Angelic Bakehouse grows rapidly on the wings of consumer trends

Made in Milwaukee

Loaves of baked bread cool before being sliced and packaged at Angelic Bakehouse.

Angelic Bakehouse
3275 E. Layton Ave., Cudahy
Industry: Baked goods
Employees: 44 full-time, 20 temporary

Cudahy-based Angelic Bakehouse specializes in making breads, rolls, wraps and other baked goods using sprouted grains, which the company says are healthier than traditional bread dough.

Hector Rivera shovels sprouted grains into a grinder to be readied for bread dough.
Hector Rivera shovels sprouted grains into a grinder to be readied for bread dough.

Husband and wife team James and Jenny Marino purchased the company in 2009 and have been driving its rapid growth ever since. The company has moved to a larger facility in Cudahy and has grown from eight employees to 44 full-time and 20 temporary employees. It is on track to make 4 million products in 2015, and sales have been growing by 50 percent per year.

“We don’t expect that to slow down in the foreseeable future,” Jenny said. “I think we are at a really sweet spot with what is happening with food in this country and food trends.”

Millennials in particular are becoming more interested in where their food comes from and what’s in it. Angelic appeals to those consumers because it is non-GMO, local, and its ingredients can be pronounced easily, she said.

“They demand real food and they’re willing to pay for it,” James said. “We make a premium, healthy product in a more frugal beer, cheese and sausage town like Milwaukee. I think our success proves that healthy eating is not just a California fad.”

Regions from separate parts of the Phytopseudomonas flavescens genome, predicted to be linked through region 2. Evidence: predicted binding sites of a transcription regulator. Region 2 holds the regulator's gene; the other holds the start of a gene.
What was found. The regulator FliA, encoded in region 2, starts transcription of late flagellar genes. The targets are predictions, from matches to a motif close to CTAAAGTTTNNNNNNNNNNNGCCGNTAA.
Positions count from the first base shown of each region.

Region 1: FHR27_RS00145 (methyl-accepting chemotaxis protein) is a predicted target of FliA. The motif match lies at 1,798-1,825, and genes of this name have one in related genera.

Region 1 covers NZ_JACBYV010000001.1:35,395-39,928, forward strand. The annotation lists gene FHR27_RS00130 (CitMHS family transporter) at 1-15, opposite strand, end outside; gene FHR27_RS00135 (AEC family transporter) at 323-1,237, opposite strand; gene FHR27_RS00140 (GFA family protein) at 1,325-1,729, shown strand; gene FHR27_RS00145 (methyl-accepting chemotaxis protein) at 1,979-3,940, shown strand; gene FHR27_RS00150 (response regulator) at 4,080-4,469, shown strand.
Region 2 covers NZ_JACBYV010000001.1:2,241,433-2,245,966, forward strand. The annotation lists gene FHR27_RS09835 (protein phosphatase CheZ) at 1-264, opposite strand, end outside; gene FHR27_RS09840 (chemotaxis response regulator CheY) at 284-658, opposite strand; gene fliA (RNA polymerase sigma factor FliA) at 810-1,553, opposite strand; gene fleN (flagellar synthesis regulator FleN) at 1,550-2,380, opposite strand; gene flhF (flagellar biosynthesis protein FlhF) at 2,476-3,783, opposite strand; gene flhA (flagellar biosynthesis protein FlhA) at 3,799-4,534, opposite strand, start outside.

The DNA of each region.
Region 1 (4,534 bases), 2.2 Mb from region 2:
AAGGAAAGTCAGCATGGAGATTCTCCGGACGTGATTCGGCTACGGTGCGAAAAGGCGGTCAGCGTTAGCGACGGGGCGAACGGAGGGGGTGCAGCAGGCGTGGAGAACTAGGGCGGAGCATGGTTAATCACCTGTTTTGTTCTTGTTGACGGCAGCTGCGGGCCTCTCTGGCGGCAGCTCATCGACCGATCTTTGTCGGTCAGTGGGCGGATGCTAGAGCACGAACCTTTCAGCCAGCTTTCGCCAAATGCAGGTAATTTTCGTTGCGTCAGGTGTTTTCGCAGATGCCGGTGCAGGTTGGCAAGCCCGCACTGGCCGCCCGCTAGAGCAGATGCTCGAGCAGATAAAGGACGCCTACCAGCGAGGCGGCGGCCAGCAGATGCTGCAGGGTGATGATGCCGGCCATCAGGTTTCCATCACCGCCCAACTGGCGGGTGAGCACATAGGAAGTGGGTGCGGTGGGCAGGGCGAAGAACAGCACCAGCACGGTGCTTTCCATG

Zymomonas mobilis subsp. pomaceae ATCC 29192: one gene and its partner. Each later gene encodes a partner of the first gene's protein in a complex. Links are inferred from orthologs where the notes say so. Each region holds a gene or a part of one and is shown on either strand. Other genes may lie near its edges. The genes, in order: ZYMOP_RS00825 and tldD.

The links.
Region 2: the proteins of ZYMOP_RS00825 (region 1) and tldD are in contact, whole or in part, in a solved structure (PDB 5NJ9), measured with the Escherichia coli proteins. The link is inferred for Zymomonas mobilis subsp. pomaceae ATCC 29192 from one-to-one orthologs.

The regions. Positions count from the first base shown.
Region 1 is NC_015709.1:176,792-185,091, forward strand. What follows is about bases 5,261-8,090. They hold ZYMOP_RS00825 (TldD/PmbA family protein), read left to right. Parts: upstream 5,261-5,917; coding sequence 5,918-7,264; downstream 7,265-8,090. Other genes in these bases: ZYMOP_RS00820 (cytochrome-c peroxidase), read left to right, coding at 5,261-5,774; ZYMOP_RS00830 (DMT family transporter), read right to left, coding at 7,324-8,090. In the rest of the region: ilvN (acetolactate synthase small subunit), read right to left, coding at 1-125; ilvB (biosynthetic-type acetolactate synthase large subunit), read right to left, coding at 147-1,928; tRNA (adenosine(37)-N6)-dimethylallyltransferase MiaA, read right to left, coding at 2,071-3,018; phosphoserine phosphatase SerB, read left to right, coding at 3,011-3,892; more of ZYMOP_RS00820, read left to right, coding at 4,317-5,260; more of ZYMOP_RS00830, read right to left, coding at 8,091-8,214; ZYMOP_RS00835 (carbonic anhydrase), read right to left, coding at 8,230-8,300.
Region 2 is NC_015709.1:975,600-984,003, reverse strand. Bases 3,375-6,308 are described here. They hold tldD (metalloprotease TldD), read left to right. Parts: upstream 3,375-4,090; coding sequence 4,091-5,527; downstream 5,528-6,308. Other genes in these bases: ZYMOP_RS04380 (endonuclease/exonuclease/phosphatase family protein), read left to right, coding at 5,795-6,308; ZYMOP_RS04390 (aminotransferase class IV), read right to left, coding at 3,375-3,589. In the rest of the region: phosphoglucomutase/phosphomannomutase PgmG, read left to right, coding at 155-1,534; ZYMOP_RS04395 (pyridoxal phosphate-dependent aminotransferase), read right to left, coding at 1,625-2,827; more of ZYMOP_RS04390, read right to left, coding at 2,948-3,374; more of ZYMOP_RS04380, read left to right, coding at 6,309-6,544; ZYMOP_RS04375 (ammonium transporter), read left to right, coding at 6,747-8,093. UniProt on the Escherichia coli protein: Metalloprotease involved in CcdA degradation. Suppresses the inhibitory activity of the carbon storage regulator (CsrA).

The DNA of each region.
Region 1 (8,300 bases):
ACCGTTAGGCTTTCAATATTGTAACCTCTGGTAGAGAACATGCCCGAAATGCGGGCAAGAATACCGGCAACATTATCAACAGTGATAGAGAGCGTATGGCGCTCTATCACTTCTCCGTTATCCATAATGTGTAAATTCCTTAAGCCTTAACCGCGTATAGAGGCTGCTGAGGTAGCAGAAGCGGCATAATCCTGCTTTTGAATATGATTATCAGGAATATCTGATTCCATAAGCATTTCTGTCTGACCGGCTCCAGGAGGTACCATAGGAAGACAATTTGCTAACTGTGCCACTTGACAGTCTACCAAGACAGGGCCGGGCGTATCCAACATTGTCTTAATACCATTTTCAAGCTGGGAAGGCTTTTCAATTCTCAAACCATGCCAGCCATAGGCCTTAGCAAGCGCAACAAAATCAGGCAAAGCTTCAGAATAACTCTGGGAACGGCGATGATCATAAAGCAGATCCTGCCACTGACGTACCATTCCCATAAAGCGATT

Sprouted grains are created by soaking whole grains in a proprietary time and temperature controlled environment until they sprout.

“It’s a fermentation process where the bitterness that’s in whole wheat flour goes away and it gives real positive flavor attributes,” James said.

Those grains are mixed and ground, then added to other ingredients in a 500-pound mixing bowl to make pizza dough, bread, rolls, buns or wraps. After mixing, the bread is proofed, baked, cooled, sliced and bagged.

“Because of what we do, you can really see all the particulates. You can really see and taste the whole grain,” Jenny said.

Loaves of baked bread cool before being sliced and packaged.
Loaves of baked bread cool before being sliced and packaged.

The company recently invested about $300,000 in a new machine that can form 3,000 loaves an hour.

When Angelic moved from Waukesha to its newly constructed 22,000-square-foot Cudahy facility in 2013, it had four ovens. Now it has nine. The company also has plans for further expansion on its lot.

“We acquired this property with expansion in mind, so we can quadruple,” Jenny said. “It will be sooner rather than later.”

The Marinos plan on continuous, consistent hiring, with the aim to get to 100 employees in the next couple of years.

Angelic targets high-end mass market retailers such as Sendik’s, Whole Foods and Outpost Natural Foods. But its highest volume comes from local warehouse grocery chain Woodman’s, and it recently struck a deal with Costco.

The company has three to four full-time employees who do store demonstrations full-time to introduce customers to Angelic products.

“We spend a lot of energy communicating with customers that we’re a big step above your commercial breads,” James said.

Angelic’s products are naturally sweetened with honey and molasses, and have a less bitter and chewier taste than flour-based breads, he said. They have fewer calories, fewer carbohydrates, more protein and more fiber than most breads, making them nutrient dense.

“Once we knew personally the benefits of sprouted grains and what you could do with them flavorwise, we didn’t want to eat anything else,” Jenny said.

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Molly Dill, former BizTimes Milwaukee managing editor.

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